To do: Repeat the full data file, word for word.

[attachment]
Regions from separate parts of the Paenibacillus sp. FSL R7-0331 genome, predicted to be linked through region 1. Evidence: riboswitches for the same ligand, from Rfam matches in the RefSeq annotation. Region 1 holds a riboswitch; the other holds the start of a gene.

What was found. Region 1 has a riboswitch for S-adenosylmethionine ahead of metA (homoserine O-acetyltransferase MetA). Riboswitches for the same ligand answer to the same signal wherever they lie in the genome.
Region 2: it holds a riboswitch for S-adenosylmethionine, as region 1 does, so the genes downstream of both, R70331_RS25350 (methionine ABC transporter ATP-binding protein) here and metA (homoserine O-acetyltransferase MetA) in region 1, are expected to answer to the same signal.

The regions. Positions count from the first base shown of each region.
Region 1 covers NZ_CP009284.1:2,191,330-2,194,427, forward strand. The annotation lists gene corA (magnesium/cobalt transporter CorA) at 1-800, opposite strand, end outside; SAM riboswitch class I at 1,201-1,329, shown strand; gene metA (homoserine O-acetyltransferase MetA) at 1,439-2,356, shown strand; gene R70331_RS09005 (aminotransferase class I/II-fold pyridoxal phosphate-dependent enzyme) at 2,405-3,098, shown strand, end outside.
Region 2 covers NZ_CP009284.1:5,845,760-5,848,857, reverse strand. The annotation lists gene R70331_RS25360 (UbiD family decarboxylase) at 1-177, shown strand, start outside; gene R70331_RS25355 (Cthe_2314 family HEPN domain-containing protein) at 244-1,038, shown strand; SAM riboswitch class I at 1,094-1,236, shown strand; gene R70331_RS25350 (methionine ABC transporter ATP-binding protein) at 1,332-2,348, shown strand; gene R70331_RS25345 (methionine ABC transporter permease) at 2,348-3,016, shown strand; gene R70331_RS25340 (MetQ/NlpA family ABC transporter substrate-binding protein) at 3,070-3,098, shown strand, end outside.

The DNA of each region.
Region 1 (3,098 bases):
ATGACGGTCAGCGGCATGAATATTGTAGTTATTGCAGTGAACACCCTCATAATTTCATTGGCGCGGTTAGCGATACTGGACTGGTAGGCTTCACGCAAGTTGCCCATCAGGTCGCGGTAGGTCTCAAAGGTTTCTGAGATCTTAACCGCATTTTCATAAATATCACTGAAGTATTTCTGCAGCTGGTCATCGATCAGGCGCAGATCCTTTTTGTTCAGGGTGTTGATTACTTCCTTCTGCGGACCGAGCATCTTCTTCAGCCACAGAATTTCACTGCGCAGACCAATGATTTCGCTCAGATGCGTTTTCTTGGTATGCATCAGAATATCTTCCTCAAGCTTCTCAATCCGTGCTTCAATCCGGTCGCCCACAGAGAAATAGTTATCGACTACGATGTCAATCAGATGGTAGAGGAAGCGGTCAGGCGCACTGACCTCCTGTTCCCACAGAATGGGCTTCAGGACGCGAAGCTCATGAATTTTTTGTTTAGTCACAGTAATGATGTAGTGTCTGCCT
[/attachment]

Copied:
Regions from separate parts of the Paenibacillus sp. FSL R7-0331 genome, predicted to be linked through region 1. Evidence: riboswitches for the same ligand, from Rfam matches in the RefSeq annotation. Region 1 holds a riboswitch; the other holds the start of a gene.

What was found. Region 1 has a riboswitch for S-adenosylmethionine ahead of metA (homoserine O-acetyltransferase MetA). Riboswitches for the same ligand answer to the same signal wherever they lie in the genome.
Region 2: it holds a riboswitch for S-adenosylmethionine, as region 1 does, so the genes downstream of both, R70331_RS25350 (methionine ABC transporter ATP-binding protein) here and metA (homoserine O-acetyltransferase MetA) in region 1, are expected to answer to the same signal.

The regions. Positions count from the first base shown of each region.
Region 1 covers NZ_CP009284.1:2,191,330-2,194,427, forward strand. The annotation lists gene corA (magnesium/cobalt transporter CorA) at 1-800, opposite strand, end outside; SAM riboswitch class I at 1,201-1,329, shown strand; gene metA (homoserine O-acetyltransferase MetA) at 1,439-2,356, shown strand; gene R70331_RS09005 (aminotransferase class I/II-fold pyridoxal phosphate-dependent enzyme) at 2,405-3,098, shown strand, end outside.
Region 2 covers NZ_CP009284.1:5,845,760-5,848,857, reverse strand. The annotation lists gene R70331_RS25360 (UbiD family decarboxylase) at 1-177, shown strand, start outside; gene R70331_RS25355 (Cthe_2314 family HEPN domain-containing protein) at 244-1,038, shown strand; SAM riboswitch class I at 1,094-1,236, shown strand; gene R70331_RS25350 (methionine ABC transporter ATP-binding protein) at 1,332-2,348, shown strand; gene R70331_RS25345 (methionine ABC transporter permease) at 2,348-3,016, shown strand; gene R70331_RS25340 (MetQ/NlpA family ABC transporter substrate-binding protein) at 3,070-3,098, shown strand, end outside.

The DNA of each region.
Region 1 (3,098 bases):
ATGACGGTCAGCGGCATGAATATTGTAGTTATTGCAGTGAACACCCTCATAATTTCATTGGCGCGGTTAGCGATACTGGACTGGTAGGCTTCACGCAAGTTGCCCATCAGGTCGCGGTAGGTCTCAAAGGTTTCTGAGATCTTAACCGCATTTTCATAAATATCACTGAAGTATTTCTGCAGCTGGTCATCGATCAGGCGCAGATCCTTTTTGTTCAGGGTGTTGATTACTTCCTTCTGCGGACCGAGCATCTTCTTCAGCCACAGAATTTCACTGCGCAGACCAATGATTTCGCTCAGATGCGTTTTCTTGGTATGCATCAGAATATCTTCCTCAAGCTTCTCAATCCGTGCTTCAATCCGGTCGCCCACAGAGAAATAGTTATCGACTACGATGTCAATCAGATGGTAGAGGAAGCGGTCAGGCGCACTGACCTCCTGTTCCCACAGAATGGGCTTCAGGACGCGAAGCTCATGAATTTTTTGTTTAGTCACAGTAATGATGTAGTGTCTGCCT